U.S. regulators and industry representatives are jointly addressing inconsistencies in the way that federal aviation regulations are interpreted locally through the new Consistency of Regulatory Interpretation Aviation Rulemaking Committee (ARC).
The New York Police Department took delivery of its fourth Bell 412 last month. The new ship will be used for counter-terrorism missions. NYPD Capt. James Coan said the city’s extensive air assets are “a force multiplier for patrol, gathering intelligence, counter-terrorism and the detective bureau.” The new 412 will be equipped with radiation-detection equipment that is effective from an altitude of 200 feet.
Pilot Kelvin Romello Changur pled guilty in U.S. District Court in Miami on April 25 to falsifying his application for an FAA medical certificate and later attempting to use a U.S. passport containing some of the same false information.
The U.S. aviation industry won’t be getting a final rule on the aircraft repair station security issue until the fourth quarter of this year, the Department of Homeland Security announced. The issue dates back to a 2004 public meeting held by the TSA in response to the Vision 100 Century of Aviation Act passed by Congress in 2003.
The DHS made the announcement after 20 industry leaders sent a letter to DHS Secretary Janet Napolitano asking that the rule, which has been under consideration for eight years, be finalized before the end of last year.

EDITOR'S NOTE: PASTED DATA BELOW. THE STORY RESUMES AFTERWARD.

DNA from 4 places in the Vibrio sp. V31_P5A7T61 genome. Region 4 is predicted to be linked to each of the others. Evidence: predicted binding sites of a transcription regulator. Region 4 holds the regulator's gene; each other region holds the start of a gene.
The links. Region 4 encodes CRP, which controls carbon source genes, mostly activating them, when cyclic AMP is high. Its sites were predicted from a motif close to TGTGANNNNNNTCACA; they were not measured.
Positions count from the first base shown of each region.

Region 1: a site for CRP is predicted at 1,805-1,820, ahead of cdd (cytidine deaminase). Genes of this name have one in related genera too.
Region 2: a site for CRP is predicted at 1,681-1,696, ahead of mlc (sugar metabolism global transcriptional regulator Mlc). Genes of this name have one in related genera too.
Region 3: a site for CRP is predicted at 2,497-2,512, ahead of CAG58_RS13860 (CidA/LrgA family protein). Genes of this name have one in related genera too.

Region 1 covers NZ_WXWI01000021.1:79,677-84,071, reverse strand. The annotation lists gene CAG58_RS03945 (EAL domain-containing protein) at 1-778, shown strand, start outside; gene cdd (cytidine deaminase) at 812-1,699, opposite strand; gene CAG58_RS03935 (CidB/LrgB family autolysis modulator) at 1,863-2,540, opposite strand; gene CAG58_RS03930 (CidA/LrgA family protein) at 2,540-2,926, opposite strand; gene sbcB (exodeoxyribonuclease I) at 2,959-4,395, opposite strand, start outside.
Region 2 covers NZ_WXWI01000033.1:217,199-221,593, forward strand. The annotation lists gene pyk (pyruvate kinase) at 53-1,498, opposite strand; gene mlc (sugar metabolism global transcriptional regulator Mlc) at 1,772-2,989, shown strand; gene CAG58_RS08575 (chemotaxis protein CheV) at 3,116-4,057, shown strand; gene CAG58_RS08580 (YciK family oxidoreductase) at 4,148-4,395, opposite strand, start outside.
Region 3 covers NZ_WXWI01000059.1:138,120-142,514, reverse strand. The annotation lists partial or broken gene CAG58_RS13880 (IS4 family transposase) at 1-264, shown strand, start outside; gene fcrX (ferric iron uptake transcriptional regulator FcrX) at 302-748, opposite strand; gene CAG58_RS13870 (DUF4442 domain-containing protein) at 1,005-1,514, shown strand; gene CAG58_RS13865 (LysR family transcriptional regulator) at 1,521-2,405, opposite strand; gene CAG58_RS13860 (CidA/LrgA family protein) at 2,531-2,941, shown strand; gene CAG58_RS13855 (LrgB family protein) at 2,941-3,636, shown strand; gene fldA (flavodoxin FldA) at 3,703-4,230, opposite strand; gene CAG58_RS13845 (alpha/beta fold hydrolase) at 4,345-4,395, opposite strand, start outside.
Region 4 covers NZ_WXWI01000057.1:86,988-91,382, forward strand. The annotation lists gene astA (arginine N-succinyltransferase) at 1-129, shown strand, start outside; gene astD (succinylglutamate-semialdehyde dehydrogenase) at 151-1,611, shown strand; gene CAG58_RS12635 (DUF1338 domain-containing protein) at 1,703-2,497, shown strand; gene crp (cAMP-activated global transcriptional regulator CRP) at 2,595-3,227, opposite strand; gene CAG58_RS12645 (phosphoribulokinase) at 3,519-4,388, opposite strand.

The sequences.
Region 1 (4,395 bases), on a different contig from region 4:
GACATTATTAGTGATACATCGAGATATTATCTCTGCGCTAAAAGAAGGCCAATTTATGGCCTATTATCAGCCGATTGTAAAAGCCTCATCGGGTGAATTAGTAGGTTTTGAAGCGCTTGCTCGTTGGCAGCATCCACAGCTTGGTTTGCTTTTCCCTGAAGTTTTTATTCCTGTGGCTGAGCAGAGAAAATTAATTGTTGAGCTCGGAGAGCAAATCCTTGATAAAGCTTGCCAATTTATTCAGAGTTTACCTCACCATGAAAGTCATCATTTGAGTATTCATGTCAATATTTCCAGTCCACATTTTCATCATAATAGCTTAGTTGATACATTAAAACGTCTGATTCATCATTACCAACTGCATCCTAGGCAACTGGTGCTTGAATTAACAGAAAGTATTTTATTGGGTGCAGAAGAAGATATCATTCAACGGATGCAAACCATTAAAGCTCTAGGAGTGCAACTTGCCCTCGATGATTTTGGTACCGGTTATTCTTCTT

In a letter to the U.S. House and Senate leadership, the Aeronautical Repair Station Association (ARSA) said the uncertainty created by Congress’ failure to pass a new, multiyear reauthorization bill for the FAA is wreaking havoc on the aviation industry and undermining the competitivene
U.S. congressional leaders agreed August 4 to a temporary funding extension of the FAA, ending a two-week standoff that forced the agency to furlough 4,000 employees and stop work on 219 airport construction projects employing some 70,000 workers.
The National Air Transportation Association (NATA) has formally responded to the FAA’s notice of proposed rulemaking (NPRM) that would create a requirement for all commercially served airports as well as some serving large on-demand charter aircraft to develop and implement a safety management system (SMS).
The FAA withdrew an advance notice of proposed rulemaking (ANPRM), released in July 2009, that solicited public comment on potential rules requiring a safety management system (SMS) for Part 21, 119, 121, 125, 135, 141, 142, and 145 certificate holders, product manufacturers, applicants and employers. This comment period closed on Oct. 21, 2009.
The United States Court of Appeals for the District of Columbia Circuit has sided with the Aeronautical Repair Station Association (Arsa) against the FAA as reported last week.